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‘Commuting is one of the things we hate.’ (Kevin Van Paassen/The Globe and Mail)
‘Commuting is one of the things we hate.’ (Kevin Van Paassen/The Globe and Mail)

Keynes' theory

Where’s our life of leisure? Add to ...

“I’ve specifically chosen a career that allows for flexibility. However, like most others, I feel both internal and external pressure to work harder, faster, longer. The flexibility of my job really means I never get away from work – if I am on vacation, work often comes with me. I have to make a conscious effort to protect my leisure time. If I was independently wealthy, I’d travel to exotic places, read, kayak, and spend time with friends and family – all things I currently do, but would really like to do for longer periods of time or more often.” – Amanda Johnson

“I’m an academic. What do you think? I would read more.” – June Cotte

“My devoted leisure is often spent with family and friends. I incorporate a lot of small trips, go to concerts and a few professional sports events. I watch television, volunteer for several organizations, and work full time. Many aspects of my workday result in a sense of leisure and well-being, in addition to a meaningful product. When I’m stressed or unhappy, I know I have not been investing in maintaining balance my life. That realization helps me re-think what I’ll do in the days or weeks to come to reverse the pattern. Perhaps leisure is more about taking control of one’s opportunities and less about a consistent time that may or may not result in pleasure. So what is measured often influences the results.” – Veda Ward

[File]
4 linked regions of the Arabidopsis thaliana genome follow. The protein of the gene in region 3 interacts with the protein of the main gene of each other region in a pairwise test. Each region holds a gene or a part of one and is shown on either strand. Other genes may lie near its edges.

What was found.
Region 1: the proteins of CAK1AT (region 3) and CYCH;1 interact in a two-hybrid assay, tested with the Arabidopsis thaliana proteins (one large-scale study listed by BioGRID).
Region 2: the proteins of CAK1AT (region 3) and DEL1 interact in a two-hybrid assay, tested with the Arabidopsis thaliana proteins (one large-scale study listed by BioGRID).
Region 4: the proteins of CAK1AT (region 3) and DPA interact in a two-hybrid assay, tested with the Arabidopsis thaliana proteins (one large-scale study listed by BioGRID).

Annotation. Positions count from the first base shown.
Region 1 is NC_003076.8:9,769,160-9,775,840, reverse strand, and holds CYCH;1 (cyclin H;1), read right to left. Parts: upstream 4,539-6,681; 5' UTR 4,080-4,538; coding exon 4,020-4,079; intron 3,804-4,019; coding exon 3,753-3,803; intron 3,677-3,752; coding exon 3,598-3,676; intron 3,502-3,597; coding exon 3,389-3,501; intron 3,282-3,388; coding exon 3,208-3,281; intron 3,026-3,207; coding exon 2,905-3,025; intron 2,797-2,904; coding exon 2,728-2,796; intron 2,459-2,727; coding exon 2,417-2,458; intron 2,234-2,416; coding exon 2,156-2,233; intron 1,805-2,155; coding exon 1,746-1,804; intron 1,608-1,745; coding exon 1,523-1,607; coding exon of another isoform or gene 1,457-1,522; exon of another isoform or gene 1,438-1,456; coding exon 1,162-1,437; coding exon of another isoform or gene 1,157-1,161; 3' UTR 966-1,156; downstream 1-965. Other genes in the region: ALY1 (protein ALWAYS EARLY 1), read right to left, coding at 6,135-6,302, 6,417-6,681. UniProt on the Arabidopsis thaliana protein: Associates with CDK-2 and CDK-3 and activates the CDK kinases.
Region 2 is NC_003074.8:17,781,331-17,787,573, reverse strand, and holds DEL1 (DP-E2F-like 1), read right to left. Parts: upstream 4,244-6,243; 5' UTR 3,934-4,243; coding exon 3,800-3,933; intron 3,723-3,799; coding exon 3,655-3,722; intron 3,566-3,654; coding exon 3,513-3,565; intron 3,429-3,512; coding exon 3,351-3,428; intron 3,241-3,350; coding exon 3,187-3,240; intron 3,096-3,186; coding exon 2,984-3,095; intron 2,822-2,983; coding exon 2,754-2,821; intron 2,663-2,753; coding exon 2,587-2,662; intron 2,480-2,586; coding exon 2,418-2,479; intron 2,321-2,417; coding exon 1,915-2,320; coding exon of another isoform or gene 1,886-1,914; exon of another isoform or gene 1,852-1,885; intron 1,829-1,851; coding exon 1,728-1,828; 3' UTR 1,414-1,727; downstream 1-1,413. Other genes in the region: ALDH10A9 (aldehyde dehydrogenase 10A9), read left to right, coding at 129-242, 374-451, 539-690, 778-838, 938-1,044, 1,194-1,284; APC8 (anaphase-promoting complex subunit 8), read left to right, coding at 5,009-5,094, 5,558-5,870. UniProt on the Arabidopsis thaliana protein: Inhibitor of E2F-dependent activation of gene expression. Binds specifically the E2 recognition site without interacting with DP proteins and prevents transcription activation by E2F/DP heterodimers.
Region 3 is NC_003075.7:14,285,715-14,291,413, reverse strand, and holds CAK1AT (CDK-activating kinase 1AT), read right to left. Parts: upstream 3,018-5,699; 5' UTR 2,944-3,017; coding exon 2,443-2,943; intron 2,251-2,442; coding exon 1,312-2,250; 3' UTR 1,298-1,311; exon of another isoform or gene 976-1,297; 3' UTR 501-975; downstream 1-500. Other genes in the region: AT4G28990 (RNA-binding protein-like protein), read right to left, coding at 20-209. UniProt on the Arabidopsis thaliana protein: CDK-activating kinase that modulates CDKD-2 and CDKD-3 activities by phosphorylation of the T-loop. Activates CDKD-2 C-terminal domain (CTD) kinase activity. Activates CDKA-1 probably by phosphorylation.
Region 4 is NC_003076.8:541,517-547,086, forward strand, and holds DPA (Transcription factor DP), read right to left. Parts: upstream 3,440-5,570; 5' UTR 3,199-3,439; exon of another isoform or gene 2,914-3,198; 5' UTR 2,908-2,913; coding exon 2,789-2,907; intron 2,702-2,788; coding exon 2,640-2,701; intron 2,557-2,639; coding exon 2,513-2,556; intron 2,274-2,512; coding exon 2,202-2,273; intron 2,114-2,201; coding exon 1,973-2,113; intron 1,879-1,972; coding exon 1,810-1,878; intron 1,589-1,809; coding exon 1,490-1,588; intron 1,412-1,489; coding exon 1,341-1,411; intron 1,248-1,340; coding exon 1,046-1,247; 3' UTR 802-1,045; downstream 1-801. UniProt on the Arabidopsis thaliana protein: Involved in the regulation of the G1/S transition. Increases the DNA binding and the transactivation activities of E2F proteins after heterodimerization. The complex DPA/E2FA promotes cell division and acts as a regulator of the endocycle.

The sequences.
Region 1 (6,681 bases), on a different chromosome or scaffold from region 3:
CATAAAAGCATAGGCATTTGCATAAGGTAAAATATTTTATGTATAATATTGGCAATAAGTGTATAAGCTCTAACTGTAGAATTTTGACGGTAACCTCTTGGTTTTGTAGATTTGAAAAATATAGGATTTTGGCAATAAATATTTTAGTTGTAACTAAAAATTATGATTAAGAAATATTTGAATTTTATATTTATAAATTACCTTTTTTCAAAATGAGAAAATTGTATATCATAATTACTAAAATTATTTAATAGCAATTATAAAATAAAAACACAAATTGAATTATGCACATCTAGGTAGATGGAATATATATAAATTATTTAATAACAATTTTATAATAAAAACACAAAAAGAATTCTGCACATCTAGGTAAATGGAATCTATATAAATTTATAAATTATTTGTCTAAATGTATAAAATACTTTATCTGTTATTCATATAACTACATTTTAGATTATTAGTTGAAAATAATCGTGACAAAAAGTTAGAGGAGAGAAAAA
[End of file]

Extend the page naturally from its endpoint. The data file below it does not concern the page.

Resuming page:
“If I had more leisure, I would read more novels.” – Nicole Fortin

“I’m 75 and working full time. That is in part due to fact that I like what I am doing and in part to not knowing what I would do if I had more leisure time.” – Chris Green

“A three-star lunch in Paris and other European travel.” – John Robinson

“Everyone always strictly prefers more money and more time. I would like more of both. But, as always, budget constraints always kick in. Holding my income constant, if I had more leisure,I’d spend more time with my kids.” – Eric Hurst

“The issue is not more leisure, but the configuration in which gains in leisure come. If it's an extra one-half hour a day, I’d probably watch more TV or read. If it's an extra three days, twice a year, I’d visit my daughter in Vancouver. If my sense of time slows down or disappears, I’d write more poetry or watch the slow, sweet arrival of darkness from my deck.” – Geoffrey Godbey

“There's some great research on subjective well-being that suggests it's not things that make us happy, but experiences. Many of these experiences occur during our leisure. Some of the best leisure experiences I've had have been travelling with my wife. Put the two of us in a canoe in a national park or wilderness area – leave our laptops, smartphones, and even wristwatches behind and, as one of my students once put it, we will once again experience our lives in colour, rather than the black-and-white of everyday life.” – Gordon Walker

“I’m an occupational devotee. I love what I do. I’m not quitting until my mind runs out. Mainly I write. That is my leisure, though I also play music and mountain scramble.” – Robert Stebbins

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